France 1940

Defending the Republic

Philip Nord

View Inside Price: $27.50


April 28, 2015
208 pages, 5 1/2 x 8 1/2
ISBN: 9780300189872
Cloth

A new perspective on the calamitous fall of France in 1940 and why blame has been misplaced ever since

In this revisionist account of France’s crushing defeat in 1940, a world authority on French history argues that the nation’s downfall has long been misunderstood. Philip Nord assesses France’s diplomatic and military preparations for war with Germany, its conduct of the war once the fighting began, and the political consequences of defeat on the battlefield. He also tracks attitudes among French leaders once defeat seemed a likelihood, identifying who among them took advantage of the nation’s misfortunes to sabotage democratic institutions and plot an authoritarian way forward. Nord finds that the longstanding view that France’s collapse was due to military unpreparedeness and a decadent national character is unsupported by fact.
 
Instead, he reveals that the Third Republic was no worse prepared and its military failings no less dramatic than those of the United States and other Allies in the early years of the war. What was unique in France was the betrayal by military and political elites who abandoned the Republic and supported the reprehensible Vichy takeover. Why then have historians and politicians ever since interpreted the defeat as a judgment on the nation as a whole? Why has the focus been on the failings of the Third Republic and not on elite betrayal? The author examines these questions in a fascinating conclusion.

Philip Nord is Rosengarten Professor of Modern and Contemporary History, Department of History, Princeton University. He lives in Princeton, NJ.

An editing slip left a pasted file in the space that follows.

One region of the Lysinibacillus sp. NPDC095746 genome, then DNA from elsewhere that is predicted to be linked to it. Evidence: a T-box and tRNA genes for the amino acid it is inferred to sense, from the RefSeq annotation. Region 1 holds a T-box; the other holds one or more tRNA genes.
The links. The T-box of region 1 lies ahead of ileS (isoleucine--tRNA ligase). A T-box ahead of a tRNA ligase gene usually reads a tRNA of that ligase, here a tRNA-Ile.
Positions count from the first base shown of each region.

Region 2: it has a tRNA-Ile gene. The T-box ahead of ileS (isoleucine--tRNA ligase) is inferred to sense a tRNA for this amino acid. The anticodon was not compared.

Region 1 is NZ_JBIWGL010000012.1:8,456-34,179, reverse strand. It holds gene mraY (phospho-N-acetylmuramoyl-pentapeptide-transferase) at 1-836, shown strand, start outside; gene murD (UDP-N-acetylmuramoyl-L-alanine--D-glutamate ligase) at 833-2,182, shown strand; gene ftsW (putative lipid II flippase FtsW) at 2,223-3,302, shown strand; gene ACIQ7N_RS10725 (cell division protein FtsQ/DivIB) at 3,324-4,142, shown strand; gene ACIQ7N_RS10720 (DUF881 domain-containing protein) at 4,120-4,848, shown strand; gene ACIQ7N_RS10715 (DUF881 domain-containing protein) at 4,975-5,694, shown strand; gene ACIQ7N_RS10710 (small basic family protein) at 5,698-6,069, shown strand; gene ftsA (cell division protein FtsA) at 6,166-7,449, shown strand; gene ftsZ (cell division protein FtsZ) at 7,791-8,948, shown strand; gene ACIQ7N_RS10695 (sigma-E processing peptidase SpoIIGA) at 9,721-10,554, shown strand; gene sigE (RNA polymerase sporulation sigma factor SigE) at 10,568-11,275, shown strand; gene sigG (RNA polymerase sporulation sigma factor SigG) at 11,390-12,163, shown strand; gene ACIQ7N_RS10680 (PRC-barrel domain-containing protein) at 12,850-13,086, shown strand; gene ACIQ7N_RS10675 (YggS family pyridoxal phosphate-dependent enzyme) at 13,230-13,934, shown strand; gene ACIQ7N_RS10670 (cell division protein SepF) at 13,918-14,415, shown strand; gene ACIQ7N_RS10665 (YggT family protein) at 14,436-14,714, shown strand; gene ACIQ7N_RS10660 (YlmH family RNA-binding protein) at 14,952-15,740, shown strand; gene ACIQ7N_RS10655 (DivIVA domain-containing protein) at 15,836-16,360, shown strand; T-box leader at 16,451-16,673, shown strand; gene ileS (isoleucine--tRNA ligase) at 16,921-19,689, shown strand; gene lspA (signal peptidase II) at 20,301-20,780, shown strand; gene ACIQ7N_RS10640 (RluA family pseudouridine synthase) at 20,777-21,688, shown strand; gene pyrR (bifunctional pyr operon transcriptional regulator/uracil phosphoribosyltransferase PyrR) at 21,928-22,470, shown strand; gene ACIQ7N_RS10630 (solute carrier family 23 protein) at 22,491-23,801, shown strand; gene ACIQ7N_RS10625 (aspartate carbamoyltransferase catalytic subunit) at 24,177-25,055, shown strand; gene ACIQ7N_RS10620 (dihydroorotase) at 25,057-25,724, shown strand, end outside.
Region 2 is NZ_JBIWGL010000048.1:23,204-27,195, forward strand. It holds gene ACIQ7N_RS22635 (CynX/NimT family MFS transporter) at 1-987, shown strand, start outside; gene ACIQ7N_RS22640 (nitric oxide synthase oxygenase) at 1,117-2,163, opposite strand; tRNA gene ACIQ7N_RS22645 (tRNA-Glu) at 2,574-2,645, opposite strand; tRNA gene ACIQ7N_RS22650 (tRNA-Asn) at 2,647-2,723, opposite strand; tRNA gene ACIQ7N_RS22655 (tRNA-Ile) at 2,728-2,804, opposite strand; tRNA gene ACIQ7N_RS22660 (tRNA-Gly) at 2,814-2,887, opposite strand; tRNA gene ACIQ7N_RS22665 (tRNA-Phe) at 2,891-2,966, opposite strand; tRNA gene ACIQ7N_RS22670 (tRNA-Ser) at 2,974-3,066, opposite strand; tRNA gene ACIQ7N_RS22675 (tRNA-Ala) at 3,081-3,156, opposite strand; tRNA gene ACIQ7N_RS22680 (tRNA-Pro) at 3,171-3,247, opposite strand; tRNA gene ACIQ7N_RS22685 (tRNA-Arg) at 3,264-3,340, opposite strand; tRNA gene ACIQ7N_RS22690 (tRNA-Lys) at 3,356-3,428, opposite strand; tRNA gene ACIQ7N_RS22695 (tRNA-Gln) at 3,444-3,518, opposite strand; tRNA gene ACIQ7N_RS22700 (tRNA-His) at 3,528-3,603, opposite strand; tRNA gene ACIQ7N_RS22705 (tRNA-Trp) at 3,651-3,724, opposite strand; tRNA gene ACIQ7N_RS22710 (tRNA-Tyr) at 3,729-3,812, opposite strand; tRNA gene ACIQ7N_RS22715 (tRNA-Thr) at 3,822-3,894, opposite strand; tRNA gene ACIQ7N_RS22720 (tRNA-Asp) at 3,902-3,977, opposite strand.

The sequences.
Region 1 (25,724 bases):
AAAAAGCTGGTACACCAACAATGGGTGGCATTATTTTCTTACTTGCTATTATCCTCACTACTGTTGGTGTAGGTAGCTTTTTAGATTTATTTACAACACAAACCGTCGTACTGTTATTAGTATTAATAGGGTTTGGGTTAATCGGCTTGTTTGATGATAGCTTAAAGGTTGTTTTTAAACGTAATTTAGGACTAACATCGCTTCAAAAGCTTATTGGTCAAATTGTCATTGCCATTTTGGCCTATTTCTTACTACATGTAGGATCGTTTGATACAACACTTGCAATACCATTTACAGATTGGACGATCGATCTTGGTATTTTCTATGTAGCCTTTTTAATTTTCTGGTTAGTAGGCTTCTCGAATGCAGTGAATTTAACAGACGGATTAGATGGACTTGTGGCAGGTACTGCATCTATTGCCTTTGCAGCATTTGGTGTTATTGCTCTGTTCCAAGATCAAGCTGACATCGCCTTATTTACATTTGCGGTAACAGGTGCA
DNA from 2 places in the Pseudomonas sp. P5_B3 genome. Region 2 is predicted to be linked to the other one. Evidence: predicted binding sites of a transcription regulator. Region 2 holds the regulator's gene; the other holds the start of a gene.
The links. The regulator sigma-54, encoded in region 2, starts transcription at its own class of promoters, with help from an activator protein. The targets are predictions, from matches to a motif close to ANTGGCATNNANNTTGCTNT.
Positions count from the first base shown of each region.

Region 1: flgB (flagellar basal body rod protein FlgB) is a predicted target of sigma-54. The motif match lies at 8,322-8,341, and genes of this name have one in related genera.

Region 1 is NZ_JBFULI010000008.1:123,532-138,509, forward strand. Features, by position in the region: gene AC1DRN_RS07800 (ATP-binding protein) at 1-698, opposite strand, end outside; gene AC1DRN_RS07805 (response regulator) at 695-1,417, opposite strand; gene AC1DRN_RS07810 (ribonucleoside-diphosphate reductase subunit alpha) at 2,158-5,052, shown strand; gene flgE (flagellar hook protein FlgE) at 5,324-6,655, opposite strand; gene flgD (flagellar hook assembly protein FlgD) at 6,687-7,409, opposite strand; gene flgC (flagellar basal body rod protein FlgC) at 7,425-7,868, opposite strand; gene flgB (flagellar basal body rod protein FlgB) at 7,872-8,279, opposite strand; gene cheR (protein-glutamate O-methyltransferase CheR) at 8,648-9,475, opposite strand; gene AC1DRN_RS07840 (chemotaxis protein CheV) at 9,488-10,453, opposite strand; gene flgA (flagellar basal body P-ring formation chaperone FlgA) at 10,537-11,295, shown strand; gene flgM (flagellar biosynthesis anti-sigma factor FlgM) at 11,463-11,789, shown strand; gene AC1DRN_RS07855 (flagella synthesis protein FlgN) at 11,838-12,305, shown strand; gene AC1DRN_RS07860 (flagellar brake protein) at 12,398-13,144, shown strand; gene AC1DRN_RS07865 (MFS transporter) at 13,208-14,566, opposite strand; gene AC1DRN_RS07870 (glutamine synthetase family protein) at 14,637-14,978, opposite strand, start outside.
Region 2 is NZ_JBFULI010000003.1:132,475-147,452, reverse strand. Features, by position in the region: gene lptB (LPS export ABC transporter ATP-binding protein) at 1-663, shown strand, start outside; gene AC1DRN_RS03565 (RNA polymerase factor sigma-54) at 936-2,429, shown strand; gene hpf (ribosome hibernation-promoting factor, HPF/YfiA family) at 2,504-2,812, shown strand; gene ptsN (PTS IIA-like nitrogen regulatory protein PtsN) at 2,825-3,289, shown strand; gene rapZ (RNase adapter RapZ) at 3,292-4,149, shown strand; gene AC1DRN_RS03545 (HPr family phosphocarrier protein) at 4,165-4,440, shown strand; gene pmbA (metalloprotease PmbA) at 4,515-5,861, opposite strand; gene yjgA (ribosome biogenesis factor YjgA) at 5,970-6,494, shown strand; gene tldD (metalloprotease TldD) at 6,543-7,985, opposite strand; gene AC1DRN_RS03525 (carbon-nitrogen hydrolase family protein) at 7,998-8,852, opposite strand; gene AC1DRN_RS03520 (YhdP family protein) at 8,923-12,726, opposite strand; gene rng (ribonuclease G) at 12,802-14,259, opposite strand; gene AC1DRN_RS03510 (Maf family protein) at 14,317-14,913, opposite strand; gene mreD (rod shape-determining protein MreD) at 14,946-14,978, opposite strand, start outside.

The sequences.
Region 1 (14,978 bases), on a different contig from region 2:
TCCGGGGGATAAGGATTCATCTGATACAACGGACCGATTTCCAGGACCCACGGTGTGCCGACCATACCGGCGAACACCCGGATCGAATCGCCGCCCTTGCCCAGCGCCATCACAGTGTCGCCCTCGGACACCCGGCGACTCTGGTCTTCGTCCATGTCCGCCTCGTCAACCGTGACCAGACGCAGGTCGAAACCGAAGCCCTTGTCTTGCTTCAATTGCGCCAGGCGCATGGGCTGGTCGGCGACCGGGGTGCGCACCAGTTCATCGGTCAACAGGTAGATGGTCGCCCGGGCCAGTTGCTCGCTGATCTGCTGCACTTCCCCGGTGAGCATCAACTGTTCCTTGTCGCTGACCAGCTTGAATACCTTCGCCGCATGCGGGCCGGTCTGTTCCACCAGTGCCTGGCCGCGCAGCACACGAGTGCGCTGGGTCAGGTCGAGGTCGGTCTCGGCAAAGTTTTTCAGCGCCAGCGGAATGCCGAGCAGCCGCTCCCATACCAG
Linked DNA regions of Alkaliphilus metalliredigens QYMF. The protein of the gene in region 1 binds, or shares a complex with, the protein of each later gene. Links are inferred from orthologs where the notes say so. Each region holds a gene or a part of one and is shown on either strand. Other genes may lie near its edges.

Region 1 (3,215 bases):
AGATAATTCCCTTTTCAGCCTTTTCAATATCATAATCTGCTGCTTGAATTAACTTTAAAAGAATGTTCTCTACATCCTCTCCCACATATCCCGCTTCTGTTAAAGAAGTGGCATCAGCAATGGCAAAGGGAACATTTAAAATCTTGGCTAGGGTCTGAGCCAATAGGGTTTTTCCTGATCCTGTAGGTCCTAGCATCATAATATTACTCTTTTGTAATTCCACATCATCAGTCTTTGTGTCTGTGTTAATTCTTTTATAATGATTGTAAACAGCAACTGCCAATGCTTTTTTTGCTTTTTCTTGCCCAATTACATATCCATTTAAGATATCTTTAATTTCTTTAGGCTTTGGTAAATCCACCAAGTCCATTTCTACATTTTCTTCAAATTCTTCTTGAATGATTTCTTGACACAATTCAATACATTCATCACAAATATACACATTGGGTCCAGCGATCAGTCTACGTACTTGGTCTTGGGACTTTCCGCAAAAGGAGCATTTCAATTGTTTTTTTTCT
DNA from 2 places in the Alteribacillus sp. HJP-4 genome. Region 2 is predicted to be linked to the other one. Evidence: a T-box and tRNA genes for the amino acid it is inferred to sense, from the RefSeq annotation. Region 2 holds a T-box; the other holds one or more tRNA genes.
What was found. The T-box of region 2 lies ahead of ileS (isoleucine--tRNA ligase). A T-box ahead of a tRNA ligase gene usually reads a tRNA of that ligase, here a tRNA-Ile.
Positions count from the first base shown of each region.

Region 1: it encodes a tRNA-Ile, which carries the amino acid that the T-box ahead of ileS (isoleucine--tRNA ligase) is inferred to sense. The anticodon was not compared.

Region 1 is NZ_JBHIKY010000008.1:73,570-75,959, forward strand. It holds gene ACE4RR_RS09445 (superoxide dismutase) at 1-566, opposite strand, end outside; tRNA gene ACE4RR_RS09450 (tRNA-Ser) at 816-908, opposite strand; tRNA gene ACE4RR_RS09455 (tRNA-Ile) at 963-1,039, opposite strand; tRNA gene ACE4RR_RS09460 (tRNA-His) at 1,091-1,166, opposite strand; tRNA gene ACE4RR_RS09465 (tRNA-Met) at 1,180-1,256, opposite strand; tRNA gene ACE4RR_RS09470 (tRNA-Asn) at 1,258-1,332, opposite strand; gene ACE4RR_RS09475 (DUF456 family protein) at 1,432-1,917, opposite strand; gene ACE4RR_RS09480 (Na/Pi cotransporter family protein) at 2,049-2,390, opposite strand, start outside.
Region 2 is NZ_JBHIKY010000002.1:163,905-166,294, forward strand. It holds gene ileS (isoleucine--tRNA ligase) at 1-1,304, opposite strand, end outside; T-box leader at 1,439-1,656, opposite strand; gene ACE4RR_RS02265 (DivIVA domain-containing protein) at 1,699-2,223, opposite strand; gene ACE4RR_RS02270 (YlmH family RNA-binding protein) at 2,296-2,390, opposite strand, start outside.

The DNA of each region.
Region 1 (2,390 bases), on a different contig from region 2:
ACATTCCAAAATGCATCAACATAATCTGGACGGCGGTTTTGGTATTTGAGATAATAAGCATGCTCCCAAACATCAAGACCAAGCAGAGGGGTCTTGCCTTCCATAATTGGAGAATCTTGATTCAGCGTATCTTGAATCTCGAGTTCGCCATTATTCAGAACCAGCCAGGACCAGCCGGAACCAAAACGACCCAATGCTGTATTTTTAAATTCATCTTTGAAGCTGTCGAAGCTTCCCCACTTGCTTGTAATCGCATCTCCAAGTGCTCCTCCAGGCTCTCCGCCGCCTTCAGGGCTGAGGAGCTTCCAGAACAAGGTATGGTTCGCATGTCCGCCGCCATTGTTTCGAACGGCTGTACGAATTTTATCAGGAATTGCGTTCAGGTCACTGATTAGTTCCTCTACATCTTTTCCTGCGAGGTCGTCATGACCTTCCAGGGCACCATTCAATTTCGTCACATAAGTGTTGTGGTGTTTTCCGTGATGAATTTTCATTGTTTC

"A well thought-out and well-presented book on a thorny problem of European history: why was France defeated in 1940?"—Robert Gildea, author of Marianne in Chains

'Philip Nord's lively book - especially the comparative aspects of his analysis - should be essential reading for all those who still cling to the increasingly discredited idea that France's defeat in 1940 was the inevitable result of some supposed decadence in inter-war France.' - Julian Jackson, author of France: The Dark Years, 1940-1944

“A fascinating and long overdue re-examination . . . well-written and persuasive.”—J. W. Thacker, Bowling Green Daily News

“It is welcome that there should be reevaluations of the French wartime experience . . . Nord thinks that the 1940 collapse of the French army was by no means inevitable.”—Max Hastings, New York Review of Books

"Nord's goal is to separate myth and legend from the polemical by asking what really happened, making good use of recent research to dispel such views and defend the republic from its critics and opponents."—Kim Munholland, Journal of Modern History